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I read that the SNF accounts for 99.9% of the mass of an atom.

So if 4 hydrogen atoms become 1 helium atom during nuclear fusion does that change the proportion of SNF as we have 4 SNFs becoming 1 SNF and 12 particles becoming 6 particles. Is it now 99.8% or something?

Thanks. (I'm just a curious layman, this question may make no sense :))

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  • $\begingroup$ Please note that the Strong Nuclear Force ( your SNF in the question I suppose), as a force is not a conserved quantity.. Energy and momentum are, but a force is defined in physics in different units, massmeter/(secondsecond) so are not comparable quantities.that can be compared in interactions. $\endgroup$ – anna v Mar 22 at 12:40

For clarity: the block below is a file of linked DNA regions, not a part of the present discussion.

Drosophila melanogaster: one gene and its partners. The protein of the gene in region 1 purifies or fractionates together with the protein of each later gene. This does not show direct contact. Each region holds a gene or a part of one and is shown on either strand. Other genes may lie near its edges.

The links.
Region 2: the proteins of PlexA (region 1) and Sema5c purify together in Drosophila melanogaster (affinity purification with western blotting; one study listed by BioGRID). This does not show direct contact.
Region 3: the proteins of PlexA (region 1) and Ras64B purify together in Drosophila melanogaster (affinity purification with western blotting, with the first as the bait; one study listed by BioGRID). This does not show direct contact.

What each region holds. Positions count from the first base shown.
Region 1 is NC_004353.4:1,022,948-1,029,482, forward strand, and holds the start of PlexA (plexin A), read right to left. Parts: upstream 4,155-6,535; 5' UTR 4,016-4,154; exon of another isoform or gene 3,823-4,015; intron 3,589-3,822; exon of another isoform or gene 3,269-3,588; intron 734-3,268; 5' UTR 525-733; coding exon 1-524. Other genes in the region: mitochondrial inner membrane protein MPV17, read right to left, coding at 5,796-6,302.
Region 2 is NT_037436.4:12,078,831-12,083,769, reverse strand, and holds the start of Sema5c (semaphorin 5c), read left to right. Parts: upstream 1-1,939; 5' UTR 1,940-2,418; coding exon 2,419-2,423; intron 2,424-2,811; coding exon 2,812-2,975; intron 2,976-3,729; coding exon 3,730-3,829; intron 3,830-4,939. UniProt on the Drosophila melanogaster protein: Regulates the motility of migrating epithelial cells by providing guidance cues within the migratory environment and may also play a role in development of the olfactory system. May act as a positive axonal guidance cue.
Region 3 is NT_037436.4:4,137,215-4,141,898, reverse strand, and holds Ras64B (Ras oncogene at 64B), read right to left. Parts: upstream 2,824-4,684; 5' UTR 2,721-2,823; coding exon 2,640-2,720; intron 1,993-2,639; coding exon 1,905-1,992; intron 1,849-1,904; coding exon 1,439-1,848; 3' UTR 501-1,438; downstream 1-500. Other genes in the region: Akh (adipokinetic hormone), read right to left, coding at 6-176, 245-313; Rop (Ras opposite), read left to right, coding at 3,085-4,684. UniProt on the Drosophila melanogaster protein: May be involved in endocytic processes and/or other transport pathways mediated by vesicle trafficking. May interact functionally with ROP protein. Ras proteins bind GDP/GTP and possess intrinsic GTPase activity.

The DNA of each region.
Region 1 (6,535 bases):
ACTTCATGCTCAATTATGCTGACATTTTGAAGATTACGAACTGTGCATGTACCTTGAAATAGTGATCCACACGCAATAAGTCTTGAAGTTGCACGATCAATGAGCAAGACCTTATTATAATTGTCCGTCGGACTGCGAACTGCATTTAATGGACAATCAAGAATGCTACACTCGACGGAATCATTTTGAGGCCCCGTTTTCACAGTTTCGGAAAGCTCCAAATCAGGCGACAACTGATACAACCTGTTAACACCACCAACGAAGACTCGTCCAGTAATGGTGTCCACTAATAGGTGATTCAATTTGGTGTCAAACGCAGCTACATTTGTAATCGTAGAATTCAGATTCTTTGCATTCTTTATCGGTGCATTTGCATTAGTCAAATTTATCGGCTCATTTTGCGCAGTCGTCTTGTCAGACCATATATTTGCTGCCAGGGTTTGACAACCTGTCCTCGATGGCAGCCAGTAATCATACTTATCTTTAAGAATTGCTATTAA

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If the amount of mass due to strong interactions changed when four hydrogen atoms went through the chain of reactions necessary to form a helium atom, then the mass of four hydrogen atoms would be different from the mass of a helium atom. So let's see if this is the case.

Wikipedia tells us that the mass of a helium atom is 4.002602 atomic mass units. The mass of a hydrogen atom is 1.00782504 amu, so four hydrogen atoms is 4.03130016 amu, and we find that the masses are indeed different.

This is of course why nuclear fusion produces energy. When four hydrogen atoms combine to form a helium atom the mass decreases by about 0.029 amu. That mass is converted to energy and emitted as the kinetic energy of the reaction products.

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